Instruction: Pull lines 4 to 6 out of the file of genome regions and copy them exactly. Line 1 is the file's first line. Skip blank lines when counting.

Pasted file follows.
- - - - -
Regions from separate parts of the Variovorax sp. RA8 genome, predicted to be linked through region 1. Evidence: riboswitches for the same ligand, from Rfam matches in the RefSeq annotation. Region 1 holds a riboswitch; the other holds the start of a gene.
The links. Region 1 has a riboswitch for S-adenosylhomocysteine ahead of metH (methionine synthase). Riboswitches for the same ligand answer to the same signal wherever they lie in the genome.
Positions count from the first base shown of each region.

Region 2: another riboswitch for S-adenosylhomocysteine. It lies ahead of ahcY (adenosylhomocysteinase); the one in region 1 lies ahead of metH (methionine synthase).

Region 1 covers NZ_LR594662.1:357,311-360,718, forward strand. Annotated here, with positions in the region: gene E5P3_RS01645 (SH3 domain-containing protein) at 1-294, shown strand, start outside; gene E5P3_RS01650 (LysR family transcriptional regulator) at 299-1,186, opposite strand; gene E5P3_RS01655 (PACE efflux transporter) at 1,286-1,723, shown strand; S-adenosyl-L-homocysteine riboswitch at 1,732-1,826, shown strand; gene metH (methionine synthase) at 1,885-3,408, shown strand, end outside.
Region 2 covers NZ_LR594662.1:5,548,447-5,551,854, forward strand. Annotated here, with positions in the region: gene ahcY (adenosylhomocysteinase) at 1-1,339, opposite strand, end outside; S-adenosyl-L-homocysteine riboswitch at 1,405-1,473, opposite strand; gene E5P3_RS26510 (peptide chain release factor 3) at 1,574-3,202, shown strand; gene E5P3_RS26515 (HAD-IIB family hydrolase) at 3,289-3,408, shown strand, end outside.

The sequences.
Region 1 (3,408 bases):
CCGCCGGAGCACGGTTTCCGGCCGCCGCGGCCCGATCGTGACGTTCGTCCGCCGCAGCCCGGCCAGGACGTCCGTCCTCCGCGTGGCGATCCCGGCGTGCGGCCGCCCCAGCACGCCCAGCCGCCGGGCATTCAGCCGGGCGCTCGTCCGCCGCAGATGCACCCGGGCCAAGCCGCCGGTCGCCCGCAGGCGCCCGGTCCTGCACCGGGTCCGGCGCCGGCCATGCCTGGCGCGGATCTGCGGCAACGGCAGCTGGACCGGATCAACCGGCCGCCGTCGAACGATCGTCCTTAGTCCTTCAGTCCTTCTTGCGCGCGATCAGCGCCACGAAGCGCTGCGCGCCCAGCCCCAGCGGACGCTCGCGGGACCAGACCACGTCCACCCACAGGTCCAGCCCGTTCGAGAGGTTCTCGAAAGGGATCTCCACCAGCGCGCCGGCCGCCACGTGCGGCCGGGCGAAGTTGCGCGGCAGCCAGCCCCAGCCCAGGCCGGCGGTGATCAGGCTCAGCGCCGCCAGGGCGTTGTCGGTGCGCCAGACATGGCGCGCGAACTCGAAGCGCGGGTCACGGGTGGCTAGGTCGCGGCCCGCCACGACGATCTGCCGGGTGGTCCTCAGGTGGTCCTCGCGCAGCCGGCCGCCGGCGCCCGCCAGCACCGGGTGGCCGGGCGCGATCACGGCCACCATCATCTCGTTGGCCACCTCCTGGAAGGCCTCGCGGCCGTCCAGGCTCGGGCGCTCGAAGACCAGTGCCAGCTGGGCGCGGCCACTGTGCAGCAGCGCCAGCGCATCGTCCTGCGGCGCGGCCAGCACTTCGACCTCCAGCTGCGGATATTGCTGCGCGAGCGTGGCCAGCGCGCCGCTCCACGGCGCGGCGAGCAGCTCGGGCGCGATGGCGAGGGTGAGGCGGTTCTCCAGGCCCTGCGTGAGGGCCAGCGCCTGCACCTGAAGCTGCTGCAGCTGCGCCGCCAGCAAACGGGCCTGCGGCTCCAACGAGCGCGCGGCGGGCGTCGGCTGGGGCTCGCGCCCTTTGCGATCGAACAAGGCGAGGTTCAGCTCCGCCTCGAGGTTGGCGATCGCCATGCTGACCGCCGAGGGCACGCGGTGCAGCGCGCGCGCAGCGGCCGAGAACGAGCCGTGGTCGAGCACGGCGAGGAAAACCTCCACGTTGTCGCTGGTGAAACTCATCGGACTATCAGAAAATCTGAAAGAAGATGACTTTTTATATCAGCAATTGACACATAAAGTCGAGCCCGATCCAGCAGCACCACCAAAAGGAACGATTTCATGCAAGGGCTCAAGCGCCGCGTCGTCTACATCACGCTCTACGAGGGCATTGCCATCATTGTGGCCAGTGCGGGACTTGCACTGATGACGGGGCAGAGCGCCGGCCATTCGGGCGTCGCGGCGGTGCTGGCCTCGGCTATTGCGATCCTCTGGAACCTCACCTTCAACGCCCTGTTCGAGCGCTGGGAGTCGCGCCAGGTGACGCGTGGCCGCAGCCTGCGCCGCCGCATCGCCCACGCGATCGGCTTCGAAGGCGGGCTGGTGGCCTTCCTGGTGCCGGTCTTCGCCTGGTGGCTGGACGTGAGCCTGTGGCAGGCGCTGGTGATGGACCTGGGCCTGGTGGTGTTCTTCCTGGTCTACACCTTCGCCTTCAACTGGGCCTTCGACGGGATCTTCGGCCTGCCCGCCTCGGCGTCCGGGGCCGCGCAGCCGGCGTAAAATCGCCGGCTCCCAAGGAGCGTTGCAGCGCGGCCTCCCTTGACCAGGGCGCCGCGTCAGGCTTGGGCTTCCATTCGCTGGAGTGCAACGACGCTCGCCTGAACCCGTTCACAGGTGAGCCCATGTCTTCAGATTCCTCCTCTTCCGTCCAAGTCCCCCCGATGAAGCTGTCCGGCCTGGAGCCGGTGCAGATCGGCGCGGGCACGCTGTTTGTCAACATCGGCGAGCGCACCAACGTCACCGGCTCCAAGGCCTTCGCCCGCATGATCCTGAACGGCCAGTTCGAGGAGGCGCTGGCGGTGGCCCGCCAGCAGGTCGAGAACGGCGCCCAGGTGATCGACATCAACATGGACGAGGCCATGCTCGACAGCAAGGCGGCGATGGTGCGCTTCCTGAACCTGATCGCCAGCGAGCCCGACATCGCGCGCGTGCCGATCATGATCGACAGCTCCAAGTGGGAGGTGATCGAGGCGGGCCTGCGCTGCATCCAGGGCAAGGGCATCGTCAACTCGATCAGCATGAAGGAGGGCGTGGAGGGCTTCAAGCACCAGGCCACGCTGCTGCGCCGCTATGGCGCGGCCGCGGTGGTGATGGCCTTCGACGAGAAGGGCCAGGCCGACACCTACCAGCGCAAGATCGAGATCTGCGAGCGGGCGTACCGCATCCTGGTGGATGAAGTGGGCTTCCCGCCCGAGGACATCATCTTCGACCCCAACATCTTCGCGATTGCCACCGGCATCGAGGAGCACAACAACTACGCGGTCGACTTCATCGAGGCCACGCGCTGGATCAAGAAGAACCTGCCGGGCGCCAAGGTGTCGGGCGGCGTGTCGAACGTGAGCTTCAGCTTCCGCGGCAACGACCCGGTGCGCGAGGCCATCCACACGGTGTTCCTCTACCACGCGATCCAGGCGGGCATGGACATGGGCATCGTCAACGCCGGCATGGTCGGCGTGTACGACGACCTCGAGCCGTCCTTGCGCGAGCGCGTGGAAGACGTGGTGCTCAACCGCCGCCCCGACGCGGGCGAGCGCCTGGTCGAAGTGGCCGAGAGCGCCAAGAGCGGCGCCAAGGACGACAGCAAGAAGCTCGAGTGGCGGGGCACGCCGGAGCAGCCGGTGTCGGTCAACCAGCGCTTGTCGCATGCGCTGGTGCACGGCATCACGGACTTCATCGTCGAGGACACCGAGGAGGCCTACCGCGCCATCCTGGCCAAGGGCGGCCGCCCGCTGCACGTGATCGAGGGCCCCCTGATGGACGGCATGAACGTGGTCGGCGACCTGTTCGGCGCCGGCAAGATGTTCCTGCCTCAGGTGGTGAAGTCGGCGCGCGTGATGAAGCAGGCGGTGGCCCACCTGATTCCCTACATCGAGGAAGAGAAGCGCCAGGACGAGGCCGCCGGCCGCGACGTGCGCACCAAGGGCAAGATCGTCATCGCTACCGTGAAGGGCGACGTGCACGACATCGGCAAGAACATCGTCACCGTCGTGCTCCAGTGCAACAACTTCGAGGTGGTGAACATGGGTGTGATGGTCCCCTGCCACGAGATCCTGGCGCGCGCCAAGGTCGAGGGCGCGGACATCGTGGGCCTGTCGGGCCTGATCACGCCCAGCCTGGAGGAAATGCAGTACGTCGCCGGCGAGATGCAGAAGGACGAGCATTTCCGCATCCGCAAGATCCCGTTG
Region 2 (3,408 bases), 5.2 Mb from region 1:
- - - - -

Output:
Region 2: another riboswitch for S-adenosylhomocysteine. It lies ahead of ahcY (adenosylhomocysteinase); the one in region 1 lies ahead of metH (methionine synthase).

Region 1 covers NZ_LR594662.1:357,311-360,718, forward strand. Annotated here, with positions in the region: gene E5P3_RS01645 (SH3 domain-containing protein) at 1-294, shown strand, start outside; gene E5P3_RS01650 (LysR family transcriptional regulator) at 299-1,186, opposite strand; gene E5P3_RS01655 (PACE efflux transporter) at 1,286-1,723, shown strand; S-adenosyl-L-homocysteine riboswitch at 1,732-1,826, shown strand; gene metH (methionine synthase) at 1,885-3,408, shown strand, end outside.
Region 2 covers NZ_LR594662.1:5,548,447-5,551,854, forward strand. Annotated here, with positions in the region: gene ahcY (adenosylhomocysteinase) at 1-1,339, opposite strand, end outside; S-adenosyl-L-homocysteine riboswitch at 1,405-1,473, opposite strand; gene E5P3_RS26510 (peptide chain release factor 3) at 1,574-3,202, shown strand; gene E5P3_RS26515 (HAD-IIB family hydrolase) at 3,289-3,408, shown strand, end outside.